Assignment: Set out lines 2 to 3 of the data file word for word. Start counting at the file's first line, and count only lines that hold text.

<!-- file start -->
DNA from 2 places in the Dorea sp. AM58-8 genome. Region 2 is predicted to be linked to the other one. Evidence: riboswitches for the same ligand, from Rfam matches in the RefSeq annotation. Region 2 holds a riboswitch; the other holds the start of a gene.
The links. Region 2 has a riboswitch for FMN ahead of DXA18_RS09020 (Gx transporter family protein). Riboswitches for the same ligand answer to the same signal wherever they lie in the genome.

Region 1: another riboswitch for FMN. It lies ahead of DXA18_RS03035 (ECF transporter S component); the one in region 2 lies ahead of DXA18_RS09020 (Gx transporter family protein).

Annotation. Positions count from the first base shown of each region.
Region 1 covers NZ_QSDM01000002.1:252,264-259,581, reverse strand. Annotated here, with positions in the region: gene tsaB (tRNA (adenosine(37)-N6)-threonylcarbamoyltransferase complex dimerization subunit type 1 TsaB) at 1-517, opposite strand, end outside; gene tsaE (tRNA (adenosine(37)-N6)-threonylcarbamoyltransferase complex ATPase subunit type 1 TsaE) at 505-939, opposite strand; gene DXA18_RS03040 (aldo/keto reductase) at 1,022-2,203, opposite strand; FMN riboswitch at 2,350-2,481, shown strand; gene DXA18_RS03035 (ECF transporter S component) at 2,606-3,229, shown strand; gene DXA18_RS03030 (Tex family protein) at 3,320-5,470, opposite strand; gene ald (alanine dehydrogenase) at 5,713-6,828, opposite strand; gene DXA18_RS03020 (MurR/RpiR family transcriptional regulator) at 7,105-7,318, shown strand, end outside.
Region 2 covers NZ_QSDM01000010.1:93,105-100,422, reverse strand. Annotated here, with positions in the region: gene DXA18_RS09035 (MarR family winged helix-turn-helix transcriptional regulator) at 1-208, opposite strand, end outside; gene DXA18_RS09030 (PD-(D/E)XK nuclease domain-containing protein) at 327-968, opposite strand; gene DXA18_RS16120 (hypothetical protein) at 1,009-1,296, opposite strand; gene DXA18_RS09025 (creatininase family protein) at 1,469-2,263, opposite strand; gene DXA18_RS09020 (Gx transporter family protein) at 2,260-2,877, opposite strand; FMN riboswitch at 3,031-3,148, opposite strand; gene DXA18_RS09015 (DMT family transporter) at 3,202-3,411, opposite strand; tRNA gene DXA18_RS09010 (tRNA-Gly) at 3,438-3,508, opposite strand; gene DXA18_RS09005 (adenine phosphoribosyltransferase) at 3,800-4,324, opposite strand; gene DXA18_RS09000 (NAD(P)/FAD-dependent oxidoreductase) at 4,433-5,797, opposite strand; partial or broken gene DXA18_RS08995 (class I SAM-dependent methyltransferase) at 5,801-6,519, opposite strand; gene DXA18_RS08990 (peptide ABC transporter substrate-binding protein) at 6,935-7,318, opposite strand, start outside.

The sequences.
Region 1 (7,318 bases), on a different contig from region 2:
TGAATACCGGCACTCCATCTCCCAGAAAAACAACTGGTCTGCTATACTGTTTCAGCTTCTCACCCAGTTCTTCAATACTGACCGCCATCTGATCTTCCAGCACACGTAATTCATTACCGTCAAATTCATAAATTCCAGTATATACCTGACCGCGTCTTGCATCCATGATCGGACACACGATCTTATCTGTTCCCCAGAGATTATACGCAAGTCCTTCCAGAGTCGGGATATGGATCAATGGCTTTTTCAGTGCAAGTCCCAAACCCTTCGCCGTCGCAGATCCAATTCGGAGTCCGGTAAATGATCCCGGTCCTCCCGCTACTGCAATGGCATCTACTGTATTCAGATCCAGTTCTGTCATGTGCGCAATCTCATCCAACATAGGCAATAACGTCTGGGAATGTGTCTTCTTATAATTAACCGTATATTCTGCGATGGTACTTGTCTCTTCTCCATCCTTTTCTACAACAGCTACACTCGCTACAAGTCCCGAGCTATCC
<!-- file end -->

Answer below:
The links. Region 2 has a riboswitch for FMN ahead of DXA18_RS09020 (Gx transporter family protein). Riboswitches for the same ligand answer to the same signal wherever they lie in the genome.

Region 1: another riboswitch for FMN. It lies ahead of DXA18_RS03035 (ECF transporter S component); the one in region 2 lies ahead of DXA18_RS09020 (Gx transporter family protein).